About the event
Dr. Choong-Shik Yoo, Professor, Department of Chemistry and Institute of Schock Physics, WSU
A well-documented body of both experimental and theoretical studies seems to suggest systematic phase/chemical transformations of low Z molecular solids to covalent solids, ionic solids and, eventually, metallic solids under extreme conditions. Inspired by this emerging theme, we have performed an integrated research program of small-scale static and large-scale dynamic high pressure-temperature experiments using synchrotron X-rays, X-ray Free Electron Laser (XFEL) and the National Ignition Facility (NIF), to investigate the evolution of chemical bonding, crystal structure and properties of low Z solids under extreme conditions. In this talk, I will first briefly describe several fundamental principles governing the chemistry of low Z solids under extreme conditions and, then, present our recent results of (i) NIF-Discovery Science Campaign on ramp-compressed NaCl to 1TPa, (ii) MHz time-resolved X-ray diffraction (TR-XRD) at Eu-XFEL to probe the structure evolution of N2 under rapid compression in dynamic-DAC, and (iii) KHz TR-XRD at APS to probe the formation of superionic ice phases under rapid heating in ramp laser-heated DAC.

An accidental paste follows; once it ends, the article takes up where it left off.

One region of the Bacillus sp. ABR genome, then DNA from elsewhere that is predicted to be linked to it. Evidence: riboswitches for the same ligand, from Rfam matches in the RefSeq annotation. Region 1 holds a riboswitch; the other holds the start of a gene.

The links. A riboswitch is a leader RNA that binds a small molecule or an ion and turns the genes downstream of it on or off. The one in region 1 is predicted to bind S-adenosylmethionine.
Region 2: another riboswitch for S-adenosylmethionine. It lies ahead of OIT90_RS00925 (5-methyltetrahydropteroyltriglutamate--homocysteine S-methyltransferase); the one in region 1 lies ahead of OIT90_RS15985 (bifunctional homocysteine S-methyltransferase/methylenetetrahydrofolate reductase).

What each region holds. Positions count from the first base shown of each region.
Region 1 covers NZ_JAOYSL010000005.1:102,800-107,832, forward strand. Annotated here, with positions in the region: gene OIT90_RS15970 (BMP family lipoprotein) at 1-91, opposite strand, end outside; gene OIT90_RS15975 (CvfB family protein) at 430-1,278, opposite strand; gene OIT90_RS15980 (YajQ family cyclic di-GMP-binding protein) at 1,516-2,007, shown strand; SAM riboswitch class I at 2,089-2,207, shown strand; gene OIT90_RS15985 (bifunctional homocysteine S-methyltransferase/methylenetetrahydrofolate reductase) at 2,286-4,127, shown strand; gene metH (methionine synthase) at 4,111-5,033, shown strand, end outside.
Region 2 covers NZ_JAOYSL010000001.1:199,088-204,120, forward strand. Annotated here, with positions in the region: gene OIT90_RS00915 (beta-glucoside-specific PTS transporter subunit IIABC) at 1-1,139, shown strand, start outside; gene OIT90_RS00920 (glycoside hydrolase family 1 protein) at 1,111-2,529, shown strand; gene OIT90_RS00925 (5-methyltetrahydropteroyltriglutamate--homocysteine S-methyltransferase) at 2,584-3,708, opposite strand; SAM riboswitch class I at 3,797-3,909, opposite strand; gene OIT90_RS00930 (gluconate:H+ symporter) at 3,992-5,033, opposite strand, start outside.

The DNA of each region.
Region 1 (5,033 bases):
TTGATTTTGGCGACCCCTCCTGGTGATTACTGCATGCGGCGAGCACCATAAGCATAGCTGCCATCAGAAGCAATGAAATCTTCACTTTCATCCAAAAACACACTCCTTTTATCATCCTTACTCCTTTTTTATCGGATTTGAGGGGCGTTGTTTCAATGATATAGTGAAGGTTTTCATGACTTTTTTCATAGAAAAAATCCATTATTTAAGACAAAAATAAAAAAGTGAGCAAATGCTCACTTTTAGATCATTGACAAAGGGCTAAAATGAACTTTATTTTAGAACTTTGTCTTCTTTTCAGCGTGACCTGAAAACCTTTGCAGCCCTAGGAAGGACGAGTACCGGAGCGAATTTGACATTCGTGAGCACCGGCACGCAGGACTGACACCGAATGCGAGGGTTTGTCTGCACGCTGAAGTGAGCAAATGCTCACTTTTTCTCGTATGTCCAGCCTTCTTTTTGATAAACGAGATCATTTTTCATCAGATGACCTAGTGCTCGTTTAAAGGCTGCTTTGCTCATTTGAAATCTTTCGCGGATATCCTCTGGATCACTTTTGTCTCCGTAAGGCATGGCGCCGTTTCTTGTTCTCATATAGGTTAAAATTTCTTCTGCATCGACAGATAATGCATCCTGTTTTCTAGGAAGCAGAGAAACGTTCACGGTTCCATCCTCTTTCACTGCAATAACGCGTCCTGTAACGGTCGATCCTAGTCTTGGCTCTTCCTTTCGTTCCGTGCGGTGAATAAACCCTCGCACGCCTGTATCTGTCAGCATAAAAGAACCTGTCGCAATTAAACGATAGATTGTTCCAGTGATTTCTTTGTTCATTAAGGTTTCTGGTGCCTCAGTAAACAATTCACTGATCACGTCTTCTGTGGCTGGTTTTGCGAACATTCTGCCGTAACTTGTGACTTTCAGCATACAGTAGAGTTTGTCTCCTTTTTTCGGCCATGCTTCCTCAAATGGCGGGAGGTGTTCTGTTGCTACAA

Professor Yoo is Professor of Department of Chemistry and Institute for Shock Physics at Washington State University. His research is focused on addressing fundamental materials problems under extreme pressure-temperature conditions, utilizing static and dynamic high-pressure capabilities coupled with the state-of-the-art laser spectroscopic methods and fast time-resolved x-ray diffraction at advanced 3G(synchrotron) and 4G(XFEL) x-rays and high-power lasers such as National Ignition Facility at the Lawrence Livermore National Laboratory (LLNL). Prior to his arrival at WSU, he worked at the LLNL where he developed and led a large multi-disciplinary research group in High Pressure Physics. Professor Yoo received his Ph.D. in Physical Chemistry in 1986 from UCLA.